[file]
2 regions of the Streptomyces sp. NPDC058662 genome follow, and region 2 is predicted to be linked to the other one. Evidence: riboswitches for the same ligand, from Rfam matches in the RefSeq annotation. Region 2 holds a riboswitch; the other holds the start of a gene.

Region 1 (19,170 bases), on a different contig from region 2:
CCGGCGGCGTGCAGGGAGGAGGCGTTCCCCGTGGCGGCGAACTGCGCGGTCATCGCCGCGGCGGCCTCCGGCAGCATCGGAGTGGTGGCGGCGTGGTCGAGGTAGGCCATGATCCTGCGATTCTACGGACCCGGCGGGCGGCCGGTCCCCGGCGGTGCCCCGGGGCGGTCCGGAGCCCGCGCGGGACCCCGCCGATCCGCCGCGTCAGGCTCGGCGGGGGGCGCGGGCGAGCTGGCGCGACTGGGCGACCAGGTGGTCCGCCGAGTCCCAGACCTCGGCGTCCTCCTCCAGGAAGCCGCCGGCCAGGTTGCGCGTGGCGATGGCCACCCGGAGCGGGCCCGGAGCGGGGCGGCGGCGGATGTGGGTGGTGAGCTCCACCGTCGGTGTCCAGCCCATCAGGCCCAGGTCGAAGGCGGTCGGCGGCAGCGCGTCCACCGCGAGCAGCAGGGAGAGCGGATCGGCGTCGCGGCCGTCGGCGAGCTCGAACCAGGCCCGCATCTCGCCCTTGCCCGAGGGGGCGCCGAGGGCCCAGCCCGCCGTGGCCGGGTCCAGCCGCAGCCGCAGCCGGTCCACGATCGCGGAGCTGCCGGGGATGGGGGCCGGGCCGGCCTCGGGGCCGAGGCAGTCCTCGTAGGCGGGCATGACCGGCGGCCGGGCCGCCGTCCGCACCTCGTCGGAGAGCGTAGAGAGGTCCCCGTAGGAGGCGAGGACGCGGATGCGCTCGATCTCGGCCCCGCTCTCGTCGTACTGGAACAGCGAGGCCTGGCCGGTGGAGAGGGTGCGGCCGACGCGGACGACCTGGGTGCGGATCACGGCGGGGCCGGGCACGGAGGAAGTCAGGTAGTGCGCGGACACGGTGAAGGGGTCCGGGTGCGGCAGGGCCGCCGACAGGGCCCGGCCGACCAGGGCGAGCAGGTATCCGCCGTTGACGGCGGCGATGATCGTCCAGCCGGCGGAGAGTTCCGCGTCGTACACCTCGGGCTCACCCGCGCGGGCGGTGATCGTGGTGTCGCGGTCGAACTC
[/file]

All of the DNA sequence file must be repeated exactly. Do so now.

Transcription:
2 regions of the Streptomyces sp. NPDC058662 genome follow, and region 2 is predicted to be linked to the other one. Evidence: riboswitches for the same ligand, from Rfam matches in the RefSeq annotation. Region 2 holds a riboswitch; the other holds the start of a gene.

Region 1 (19,170 bases), on a different contig from region 2:
CCGGCGGCGTGCAGGGAGGAGGCGTTCCCCGTGGCGGCGAACTGCGCGGTCATCGCCGCGGCGGCCTCCGGCAGCATCGGAGTGGTGGCGGCGTGGTCGAGGTAGGCCATGATCCTGCGATTCTACGGACCCGGCGGGCGGCCGGTCCCCGGCGGTGCCCCGGGGCGGTCCGGAGCCCGCGCGGGACCCCGCCGATCCGCCGCGTCAGGCTCGGCGGGGGGCGCGGGCGAGCTGGCGCGACTGGGCGACCAGGTGGTCCGCCGAGTCCCAGACCTCGGCGTCCTCCTCCAGGAAGCCGCCGGCCAGGTTGCGCGTGGCGATGGCCACCCGGAGCGGGCCCGGAGCGGGGCGGCGGCGGATGTGGGTGGTGAGCTCCACCGTCGGTGTCCAGCCCATCAGGCCCAGGTCGAAGGCGGTCGGCGGCAGCGCGTCCACCGCGAGCAGCAGGGAGAGCGGATCGGCGTCGCGGCCGTCGGCGAGCTCGAACCAGGCCCGCATCTCGCCCTTGCCCGAGGGGGCGCCGAGGGCCCAGCCCGCCGTGGCCGGGTCCAGCCGCAGCCGCAGCCGGTCCACGATCGCGGAGCTGCCGGGGATGGGGGCCGGGCCGGCCTCGGGGCCGAGGCAGTCCTCGTAGGCGGGCATGACCGGCGGCCGGGCCGCCGTCCGCACCTCGTCGGAGAGCGTAGAGAGGTCCCCGTAGGAGGCGAGGACGCGGATGCGCTCGATCTCGGCCCCGCTCTCGTCGTACTGGAACAGCGAGGCCTGGCCGGTGGAGAGGGTGCGGCCGACGCGGACGACCTGGGTGCGGATCACGGCGGGGCCGGGCACGGAGGAAGTCAGGTAGTGCGCGGACACGGTGAAGGGGTCCGGGTGCGGCAGGGCCGCCGACAGGGCCCGGCCGACCAGGGCGAGCAGGTATCCGCCGTTGACGGCGGCGATGATCGTCCAGCCGGCGGAGAGTTCCGCGTCGTACACCTCGGGCTCACCCGCGCGGGCGGTGATCGTGGTGTCGCGGTCGAACTC